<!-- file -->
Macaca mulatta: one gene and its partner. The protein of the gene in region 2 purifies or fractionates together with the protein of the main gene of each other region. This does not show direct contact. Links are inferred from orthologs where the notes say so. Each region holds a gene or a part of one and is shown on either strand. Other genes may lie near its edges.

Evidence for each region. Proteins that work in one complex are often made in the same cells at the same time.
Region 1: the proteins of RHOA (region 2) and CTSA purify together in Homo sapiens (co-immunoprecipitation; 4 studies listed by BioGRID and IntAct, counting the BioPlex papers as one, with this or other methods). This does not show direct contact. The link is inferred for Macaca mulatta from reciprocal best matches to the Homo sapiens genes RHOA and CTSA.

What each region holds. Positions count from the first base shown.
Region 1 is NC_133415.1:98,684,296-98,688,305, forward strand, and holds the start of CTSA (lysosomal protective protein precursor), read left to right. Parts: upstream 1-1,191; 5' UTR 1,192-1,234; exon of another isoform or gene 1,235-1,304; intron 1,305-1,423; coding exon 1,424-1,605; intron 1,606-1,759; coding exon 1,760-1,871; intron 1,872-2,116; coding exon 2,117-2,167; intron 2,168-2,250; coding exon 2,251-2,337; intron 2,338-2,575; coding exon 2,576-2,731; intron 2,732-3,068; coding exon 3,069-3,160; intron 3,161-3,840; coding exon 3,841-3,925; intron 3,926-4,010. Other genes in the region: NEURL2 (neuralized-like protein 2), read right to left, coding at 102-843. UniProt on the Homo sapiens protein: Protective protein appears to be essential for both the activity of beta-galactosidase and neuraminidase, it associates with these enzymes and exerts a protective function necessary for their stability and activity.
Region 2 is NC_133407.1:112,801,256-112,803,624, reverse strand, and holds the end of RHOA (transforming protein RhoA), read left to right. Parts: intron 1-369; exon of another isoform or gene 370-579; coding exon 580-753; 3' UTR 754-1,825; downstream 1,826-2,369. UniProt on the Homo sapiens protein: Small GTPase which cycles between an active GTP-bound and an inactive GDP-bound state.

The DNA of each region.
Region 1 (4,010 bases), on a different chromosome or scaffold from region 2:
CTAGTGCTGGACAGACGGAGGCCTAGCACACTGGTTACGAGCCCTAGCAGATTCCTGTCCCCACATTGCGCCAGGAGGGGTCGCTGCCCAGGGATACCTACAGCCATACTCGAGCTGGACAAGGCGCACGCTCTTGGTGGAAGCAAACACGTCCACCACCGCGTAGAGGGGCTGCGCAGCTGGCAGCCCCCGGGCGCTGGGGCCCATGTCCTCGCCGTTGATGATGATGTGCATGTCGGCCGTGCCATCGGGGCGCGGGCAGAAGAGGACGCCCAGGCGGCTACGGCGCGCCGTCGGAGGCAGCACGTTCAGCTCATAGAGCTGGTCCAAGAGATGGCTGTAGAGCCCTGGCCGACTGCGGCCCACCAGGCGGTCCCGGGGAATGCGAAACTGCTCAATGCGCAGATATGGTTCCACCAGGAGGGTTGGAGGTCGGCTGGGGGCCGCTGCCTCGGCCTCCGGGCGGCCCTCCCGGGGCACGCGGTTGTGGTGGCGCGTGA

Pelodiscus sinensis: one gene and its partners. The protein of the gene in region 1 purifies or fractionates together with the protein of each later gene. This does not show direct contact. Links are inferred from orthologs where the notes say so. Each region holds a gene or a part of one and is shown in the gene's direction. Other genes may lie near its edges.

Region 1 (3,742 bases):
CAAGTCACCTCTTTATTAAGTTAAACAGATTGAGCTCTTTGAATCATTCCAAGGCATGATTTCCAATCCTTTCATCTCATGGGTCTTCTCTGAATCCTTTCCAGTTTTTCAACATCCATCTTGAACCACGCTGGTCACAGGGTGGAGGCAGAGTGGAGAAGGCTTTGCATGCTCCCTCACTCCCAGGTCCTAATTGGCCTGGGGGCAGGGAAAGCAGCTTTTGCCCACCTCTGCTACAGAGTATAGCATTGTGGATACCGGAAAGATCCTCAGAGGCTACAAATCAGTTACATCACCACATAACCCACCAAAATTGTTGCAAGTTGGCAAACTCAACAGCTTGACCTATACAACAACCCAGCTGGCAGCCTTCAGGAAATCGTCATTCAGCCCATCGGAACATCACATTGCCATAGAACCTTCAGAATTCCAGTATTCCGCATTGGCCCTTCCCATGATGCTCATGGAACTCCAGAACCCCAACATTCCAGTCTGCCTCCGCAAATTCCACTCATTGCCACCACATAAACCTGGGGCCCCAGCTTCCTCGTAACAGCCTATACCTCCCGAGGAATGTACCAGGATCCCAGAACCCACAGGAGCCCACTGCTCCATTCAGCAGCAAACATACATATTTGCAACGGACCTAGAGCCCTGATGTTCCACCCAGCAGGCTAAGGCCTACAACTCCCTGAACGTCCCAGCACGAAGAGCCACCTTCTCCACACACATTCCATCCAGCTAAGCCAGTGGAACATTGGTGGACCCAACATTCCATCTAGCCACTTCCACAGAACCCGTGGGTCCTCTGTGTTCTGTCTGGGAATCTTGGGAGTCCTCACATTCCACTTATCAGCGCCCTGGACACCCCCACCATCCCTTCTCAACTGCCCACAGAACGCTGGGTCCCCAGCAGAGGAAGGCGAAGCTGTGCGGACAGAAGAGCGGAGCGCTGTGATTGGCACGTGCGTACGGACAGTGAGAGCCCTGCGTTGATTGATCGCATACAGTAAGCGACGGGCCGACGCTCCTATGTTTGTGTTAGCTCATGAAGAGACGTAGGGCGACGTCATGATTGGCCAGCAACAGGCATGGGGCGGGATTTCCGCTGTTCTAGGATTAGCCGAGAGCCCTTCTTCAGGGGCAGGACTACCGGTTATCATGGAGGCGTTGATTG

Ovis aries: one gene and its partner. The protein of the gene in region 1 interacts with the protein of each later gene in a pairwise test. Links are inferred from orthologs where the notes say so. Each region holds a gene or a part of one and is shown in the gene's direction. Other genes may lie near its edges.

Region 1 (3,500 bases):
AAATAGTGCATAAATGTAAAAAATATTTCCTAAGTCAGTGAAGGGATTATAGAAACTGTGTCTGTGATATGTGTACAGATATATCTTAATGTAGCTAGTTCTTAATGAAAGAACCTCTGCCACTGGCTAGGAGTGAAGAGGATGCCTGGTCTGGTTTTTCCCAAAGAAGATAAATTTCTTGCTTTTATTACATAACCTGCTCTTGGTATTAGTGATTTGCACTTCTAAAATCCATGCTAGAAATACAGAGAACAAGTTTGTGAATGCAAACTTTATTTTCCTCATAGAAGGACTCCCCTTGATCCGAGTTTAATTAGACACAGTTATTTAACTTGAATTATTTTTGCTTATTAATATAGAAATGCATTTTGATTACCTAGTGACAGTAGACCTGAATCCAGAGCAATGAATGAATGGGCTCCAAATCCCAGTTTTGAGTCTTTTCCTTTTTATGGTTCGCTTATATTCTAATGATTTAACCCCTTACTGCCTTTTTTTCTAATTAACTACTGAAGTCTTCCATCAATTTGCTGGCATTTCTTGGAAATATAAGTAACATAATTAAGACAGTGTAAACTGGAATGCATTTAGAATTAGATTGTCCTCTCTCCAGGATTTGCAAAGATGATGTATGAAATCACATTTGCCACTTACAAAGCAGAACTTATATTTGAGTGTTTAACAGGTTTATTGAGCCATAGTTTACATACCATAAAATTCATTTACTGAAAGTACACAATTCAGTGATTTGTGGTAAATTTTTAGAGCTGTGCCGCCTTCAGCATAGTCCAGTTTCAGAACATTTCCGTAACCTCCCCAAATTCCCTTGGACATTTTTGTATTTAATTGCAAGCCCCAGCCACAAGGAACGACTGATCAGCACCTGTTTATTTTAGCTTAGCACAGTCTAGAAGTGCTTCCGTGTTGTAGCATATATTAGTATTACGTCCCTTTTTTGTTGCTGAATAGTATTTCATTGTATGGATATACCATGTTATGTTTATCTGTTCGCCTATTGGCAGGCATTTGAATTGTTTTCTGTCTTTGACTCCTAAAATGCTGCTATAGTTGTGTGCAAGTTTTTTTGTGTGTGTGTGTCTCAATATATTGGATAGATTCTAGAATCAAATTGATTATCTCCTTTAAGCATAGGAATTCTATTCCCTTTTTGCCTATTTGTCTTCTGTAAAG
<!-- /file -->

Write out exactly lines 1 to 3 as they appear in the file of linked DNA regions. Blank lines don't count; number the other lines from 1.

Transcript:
Macaca mulatta: one gene and its partner. The protein of the gene in region 2 purifies or fractionates together with the protein of the main gene of each other region. This does not show direct contact. Links are inferred from orthologs where the notes say so. Each region holds a gene or a part of one and is shown on either strand. Other genes may lie near its edges.

Evidence for each region. Proteins that work in one complex are often made in the same cells at the same time.
Region 1: the proteins of RHOA (region 2) and CTSA purify together in Homo sapiens (co-immunoprecipitation; 4 studies listed by BioGRID and IntAct, counting the BioPlex papers as one, with this or other methods). This does not show direct contact. The link is inferred for Macaca mulatta from reciprocal best matches to the Homo sapiens genes RHOA and CTSA.